The markets seem to be expecting a very benign outcome from the Italian elections, although European political analysts have been calling the outcome the most uncertain for decades. The trouble is that there is a polling blackout in the week leading up to the election, which adds to the uncertainty. Some newspaper reports this morning suggest that Berlusconi’s centre right party gained traction over the last week, so too has the Five Star Movement, which is calling for a referendum on euro membership. This election is considered a vote on fiscal austerity and toeing the Germanic – European line. Whatever the outcome, Italy’s relationship with Europe may get pricklier.
Even a win for the most market-friendly coalition of the centre left party led by Bersani and former PM Mario Monti is unlikely to be free from calamity. Bersani’s coalition includes the extreme left and it could be hard for them to agree to common ground along with Monti – the pro austerity/ pro reform candidate. The fact that Italian bond yields remain sub 4.5% is astounding to me. A win for Bersani and co. could ignite the ire of the public as they start to realise that “temporary” tax rises are actually here to stay. Added to that, the weak coalition government of Mario Prodi collapsed in 2008 after he could not win enough votes to pass a bill for voting reform, which allowed Berlusconi to take power. Thus, even if Berlusconi does not win an outright majority today, he is likely to be waiting in the wings to swoop on any weakness in the next government.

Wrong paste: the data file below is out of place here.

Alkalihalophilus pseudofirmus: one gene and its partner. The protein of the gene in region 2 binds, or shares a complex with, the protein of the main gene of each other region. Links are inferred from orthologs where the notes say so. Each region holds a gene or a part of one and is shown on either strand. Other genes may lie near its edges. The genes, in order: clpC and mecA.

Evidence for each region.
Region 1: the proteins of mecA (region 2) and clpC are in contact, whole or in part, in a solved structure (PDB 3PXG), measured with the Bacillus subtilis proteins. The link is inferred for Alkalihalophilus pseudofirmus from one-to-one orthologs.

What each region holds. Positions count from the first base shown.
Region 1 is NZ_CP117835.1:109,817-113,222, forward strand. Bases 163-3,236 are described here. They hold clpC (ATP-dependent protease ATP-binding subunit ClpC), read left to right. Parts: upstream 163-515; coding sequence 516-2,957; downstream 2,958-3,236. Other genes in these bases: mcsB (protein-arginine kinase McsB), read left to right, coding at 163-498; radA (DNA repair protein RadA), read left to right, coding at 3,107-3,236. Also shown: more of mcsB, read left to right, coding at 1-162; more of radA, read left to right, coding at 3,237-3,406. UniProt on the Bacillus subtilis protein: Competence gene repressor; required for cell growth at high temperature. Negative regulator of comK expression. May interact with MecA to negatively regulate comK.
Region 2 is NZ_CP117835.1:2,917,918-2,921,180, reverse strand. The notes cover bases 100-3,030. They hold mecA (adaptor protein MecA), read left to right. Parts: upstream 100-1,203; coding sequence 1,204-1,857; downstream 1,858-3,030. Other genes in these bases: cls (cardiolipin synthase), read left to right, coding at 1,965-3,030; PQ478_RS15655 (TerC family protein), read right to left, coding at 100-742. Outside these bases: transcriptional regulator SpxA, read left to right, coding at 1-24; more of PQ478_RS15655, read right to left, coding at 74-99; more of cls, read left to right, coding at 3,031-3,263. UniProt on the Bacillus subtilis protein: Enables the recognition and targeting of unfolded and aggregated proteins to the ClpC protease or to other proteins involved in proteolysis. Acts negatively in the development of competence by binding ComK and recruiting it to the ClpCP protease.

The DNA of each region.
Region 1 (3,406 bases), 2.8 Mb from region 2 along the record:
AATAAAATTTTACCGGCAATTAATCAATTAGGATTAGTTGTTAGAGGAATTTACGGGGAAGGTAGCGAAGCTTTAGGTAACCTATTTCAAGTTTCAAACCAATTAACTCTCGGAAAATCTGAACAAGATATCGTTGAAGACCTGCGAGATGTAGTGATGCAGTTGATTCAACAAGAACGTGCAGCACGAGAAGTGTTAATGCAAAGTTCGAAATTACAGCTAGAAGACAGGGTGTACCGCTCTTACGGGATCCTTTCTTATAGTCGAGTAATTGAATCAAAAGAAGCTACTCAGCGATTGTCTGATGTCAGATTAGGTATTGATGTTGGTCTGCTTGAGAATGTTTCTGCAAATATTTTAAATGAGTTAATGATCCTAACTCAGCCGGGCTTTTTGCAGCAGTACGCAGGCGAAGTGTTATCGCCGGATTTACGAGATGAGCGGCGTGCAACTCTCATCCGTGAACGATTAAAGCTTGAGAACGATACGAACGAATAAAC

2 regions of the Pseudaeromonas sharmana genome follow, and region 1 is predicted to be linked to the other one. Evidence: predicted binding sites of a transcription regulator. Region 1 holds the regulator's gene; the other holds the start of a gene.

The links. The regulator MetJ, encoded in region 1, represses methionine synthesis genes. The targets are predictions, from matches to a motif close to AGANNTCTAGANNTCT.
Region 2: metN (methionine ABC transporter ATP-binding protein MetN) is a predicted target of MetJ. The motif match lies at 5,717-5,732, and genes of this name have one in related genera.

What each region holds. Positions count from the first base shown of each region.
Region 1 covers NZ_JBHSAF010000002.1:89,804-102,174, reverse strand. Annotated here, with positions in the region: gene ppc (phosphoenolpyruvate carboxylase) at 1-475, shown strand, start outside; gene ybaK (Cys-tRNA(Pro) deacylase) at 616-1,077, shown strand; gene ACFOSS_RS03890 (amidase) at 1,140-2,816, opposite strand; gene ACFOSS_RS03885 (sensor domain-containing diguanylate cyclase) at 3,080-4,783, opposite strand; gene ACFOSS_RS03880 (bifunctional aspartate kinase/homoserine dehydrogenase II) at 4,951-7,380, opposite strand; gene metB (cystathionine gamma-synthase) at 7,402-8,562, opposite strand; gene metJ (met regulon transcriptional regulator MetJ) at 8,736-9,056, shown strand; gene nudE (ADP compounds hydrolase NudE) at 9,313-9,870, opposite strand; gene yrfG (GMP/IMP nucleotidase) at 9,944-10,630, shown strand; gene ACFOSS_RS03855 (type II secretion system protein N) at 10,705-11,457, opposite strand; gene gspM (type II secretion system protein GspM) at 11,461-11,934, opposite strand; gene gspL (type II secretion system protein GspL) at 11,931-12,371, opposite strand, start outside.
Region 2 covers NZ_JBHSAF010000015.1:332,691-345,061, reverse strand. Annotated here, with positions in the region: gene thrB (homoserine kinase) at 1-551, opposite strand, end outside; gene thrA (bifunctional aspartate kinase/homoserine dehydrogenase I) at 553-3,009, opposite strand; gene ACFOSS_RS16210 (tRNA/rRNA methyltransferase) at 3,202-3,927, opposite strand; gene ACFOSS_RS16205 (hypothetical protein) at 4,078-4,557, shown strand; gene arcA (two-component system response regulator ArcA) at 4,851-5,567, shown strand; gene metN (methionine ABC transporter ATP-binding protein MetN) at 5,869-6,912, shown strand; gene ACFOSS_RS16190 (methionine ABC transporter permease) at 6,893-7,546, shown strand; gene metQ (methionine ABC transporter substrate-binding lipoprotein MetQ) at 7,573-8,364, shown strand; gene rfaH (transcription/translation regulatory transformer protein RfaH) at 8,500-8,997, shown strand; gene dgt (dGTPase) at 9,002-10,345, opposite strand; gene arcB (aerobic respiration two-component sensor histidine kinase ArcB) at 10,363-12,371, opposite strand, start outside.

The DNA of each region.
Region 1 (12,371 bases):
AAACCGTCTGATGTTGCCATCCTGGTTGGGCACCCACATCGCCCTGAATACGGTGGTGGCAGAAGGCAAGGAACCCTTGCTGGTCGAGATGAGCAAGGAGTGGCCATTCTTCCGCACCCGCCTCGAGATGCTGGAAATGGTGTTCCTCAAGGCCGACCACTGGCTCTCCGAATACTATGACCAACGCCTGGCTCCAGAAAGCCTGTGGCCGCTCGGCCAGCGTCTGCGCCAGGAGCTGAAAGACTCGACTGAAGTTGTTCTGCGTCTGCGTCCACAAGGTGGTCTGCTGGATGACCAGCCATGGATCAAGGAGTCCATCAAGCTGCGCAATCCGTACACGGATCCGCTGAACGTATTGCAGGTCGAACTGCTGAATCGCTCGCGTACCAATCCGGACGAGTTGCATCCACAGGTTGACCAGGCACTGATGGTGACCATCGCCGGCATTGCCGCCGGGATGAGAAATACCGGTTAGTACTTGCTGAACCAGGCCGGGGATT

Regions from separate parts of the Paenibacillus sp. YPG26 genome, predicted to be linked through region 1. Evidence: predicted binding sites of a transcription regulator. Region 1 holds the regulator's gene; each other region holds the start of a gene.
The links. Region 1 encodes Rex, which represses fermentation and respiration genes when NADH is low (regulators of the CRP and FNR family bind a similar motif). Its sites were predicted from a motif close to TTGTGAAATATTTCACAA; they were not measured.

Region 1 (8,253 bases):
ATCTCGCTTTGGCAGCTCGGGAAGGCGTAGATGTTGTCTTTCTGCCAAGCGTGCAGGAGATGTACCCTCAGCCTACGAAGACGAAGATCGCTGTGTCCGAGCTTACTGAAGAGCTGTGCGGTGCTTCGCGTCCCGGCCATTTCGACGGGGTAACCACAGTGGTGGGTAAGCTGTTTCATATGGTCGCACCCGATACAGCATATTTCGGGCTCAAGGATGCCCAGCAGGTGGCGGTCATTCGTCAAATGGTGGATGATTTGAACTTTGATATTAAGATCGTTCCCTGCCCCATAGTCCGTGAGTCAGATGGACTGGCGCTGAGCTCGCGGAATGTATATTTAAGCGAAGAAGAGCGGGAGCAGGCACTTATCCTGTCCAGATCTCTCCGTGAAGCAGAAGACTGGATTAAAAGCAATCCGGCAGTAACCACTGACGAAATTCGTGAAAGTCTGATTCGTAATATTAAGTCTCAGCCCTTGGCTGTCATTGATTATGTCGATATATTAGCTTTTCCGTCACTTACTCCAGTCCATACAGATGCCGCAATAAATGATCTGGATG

Bond yields could move higher in the coming months, which support a weaker euro. EURUSD is testing a key support level at 1.3215 – the top of the daily Ichimoku cloud. If we get below here it is the end of the technical uptrend, which supports a steeper decline back to 1.30 in the coming weeks. Thus, as the results of the election come out after 1400 GMT we expect volatility in the euro crosses. A daily close below the top of the daily cloud is a bearish development for this cross.
We don’t think this weekend’s election of the pro-austerity candidate in the Cyprus elections will have any impact on the markets in the long-term. The news may have helped the euro find its felt after falling as low as 1.3180 earlier, as it makes the passage of a German parliamentary vote on a Cypriot bailout package more likely next month.
One to watch: EURUSD